I am very grateful to Albert Rich and Florence (Barkyoumb) Magnan for the time they spent with me in the preparation of this article. As Albert thumbed through an old photograph album, it triggered many memories of the old days for him. In one photo, a group of young children were sitting on a log. Albert, who was among them and about six years old at the time, told me that the picture was taken on Mill Hill on the Fletcher Road. At that time there was a saw mill at the foot of the hill and the whole hill was piled high with logs on both sides of the road, all of them being drawn in by teams of horses.
Photo of Albert Rich's 1922 Model T Ford stuck in the mud on Route 128 in Westford in 1924
(Photo is courtesy of Albert Rich)
He then ran across a picture of his old 1922 Model T Ford Touring car stuck on a muddy road. The photo was taken in March of 1924 on Route 128 in Westford. Albert and several of his friends had spent the winter in Florida working on a construction project.
When asked how the roads were at that time, he stated that they were all dirt roads and bumps, ruts and the likes caused many flat tires. In those days they didn’t just put the spare on and drive to the nearest gas station. The wheel, tire and tube was removed and repairs made on the spot and of course the air was pumped back into the tire with the trusty hand pump. Albert was unsure of how many flat tires they had, but did remember that eight new tires were purchased during their trip to Florida.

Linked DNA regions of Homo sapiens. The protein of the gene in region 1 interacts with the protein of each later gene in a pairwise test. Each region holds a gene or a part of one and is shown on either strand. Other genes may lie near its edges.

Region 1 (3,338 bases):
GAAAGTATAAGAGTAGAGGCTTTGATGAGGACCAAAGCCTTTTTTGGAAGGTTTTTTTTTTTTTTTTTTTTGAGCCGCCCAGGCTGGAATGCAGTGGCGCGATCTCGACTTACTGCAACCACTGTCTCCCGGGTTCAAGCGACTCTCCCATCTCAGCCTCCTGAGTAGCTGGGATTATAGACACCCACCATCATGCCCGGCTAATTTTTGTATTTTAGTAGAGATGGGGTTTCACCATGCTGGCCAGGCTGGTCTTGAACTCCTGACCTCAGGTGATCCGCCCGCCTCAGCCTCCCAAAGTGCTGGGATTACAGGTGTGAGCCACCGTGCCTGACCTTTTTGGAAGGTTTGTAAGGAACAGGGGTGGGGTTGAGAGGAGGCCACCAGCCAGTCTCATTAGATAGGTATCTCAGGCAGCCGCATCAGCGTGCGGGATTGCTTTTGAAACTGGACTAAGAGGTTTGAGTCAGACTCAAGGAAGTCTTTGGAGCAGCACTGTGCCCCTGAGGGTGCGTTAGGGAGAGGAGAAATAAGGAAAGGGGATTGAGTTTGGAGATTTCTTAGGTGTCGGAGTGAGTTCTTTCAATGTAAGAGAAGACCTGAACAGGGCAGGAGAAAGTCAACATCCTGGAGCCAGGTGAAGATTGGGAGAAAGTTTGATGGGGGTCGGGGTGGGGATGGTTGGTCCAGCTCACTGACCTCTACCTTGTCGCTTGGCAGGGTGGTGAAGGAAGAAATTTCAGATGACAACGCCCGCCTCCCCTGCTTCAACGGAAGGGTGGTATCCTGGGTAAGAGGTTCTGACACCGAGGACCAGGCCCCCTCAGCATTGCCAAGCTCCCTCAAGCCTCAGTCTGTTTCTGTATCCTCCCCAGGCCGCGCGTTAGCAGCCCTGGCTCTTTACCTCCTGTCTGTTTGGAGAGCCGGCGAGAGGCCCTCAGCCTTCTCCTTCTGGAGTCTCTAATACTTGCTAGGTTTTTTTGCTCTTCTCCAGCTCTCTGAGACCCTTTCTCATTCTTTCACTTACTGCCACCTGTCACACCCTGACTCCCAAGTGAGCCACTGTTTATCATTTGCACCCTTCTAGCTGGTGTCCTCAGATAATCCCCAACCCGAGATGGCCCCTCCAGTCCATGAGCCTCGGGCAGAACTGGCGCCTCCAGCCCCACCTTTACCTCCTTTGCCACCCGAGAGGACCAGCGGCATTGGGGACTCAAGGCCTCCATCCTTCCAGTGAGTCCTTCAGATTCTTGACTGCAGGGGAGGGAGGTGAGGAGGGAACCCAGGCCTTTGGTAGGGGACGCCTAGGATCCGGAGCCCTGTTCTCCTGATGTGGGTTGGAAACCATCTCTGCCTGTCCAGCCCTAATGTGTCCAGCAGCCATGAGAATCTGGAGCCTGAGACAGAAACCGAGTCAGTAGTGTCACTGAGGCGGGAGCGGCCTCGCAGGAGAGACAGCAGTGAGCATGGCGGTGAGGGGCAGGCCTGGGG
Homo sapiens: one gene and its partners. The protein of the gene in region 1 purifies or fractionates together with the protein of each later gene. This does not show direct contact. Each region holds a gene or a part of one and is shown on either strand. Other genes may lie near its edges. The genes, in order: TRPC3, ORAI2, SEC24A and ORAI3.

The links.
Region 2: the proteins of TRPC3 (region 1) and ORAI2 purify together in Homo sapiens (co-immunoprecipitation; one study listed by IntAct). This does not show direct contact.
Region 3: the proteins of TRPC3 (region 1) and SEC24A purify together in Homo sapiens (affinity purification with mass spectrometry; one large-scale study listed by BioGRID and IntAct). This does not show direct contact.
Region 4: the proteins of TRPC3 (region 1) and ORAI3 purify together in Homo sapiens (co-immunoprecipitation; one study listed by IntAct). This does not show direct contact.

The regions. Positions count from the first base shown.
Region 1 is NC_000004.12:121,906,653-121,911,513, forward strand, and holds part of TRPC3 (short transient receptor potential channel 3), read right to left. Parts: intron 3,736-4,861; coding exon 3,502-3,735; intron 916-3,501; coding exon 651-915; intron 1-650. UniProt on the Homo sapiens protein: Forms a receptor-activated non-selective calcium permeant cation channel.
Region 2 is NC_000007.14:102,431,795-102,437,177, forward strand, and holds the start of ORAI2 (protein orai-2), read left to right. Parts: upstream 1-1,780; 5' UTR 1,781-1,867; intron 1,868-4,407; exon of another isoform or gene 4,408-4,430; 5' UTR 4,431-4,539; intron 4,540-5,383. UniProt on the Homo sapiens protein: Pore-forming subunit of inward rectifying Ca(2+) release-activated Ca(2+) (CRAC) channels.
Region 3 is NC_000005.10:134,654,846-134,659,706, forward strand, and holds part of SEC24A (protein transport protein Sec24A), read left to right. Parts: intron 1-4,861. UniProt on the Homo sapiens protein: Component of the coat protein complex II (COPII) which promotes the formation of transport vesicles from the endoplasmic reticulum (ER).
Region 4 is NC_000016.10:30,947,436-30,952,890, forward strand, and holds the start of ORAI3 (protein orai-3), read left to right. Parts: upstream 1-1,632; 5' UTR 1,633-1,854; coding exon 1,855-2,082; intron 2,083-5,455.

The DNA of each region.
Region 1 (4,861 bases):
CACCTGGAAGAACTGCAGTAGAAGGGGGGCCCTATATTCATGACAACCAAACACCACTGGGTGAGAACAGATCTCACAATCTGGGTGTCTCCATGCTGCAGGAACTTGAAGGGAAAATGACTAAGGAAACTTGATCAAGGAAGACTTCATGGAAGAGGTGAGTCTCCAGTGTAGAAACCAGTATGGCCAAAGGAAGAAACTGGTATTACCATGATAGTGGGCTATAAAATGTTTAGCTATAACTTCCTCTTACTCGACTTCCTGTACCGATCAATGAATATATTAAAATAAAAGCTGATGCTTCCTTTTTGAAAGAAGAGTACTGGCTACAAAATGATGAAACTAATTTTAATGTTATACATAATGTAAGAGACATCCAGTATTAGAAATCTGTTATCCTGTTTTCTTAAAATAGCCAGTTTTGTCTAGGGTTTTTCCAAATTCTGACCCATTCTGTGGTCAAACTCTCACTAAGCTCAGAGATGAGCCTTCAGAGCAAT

Photo of Lyman & Hattie Leach's Stanley Steamer in the early 1920's
(Photo is courtesy of Albert Rich)
In the early 20’s there were three Stanley Steamers in town. Two of the proud owners were Lyman Leach and Martin Hicks.
As we enter the twenty-first century, our main highways are all paved as well as a number of our back roads, however, the ever popular mud season still takes its toll on our remaining dirt roads. Bellows Free Academy still stands, even though there have been many renovations. The annual Alumni Banquet is still held with sometimes three generations of former graduates attending the banquet. We still have many dedicated volunteers in our Fire Department, Rescue Squad and Church Groups to assist people in time of need. The small family farm no longer exists, however, we have a number of beautiful large farms still in operation. The majority of our townspeople are employed in other towns and commute daily, while those of us who are retired (and there are many) keep busy doing what we most enjoy.
Author: Henry A. Raymond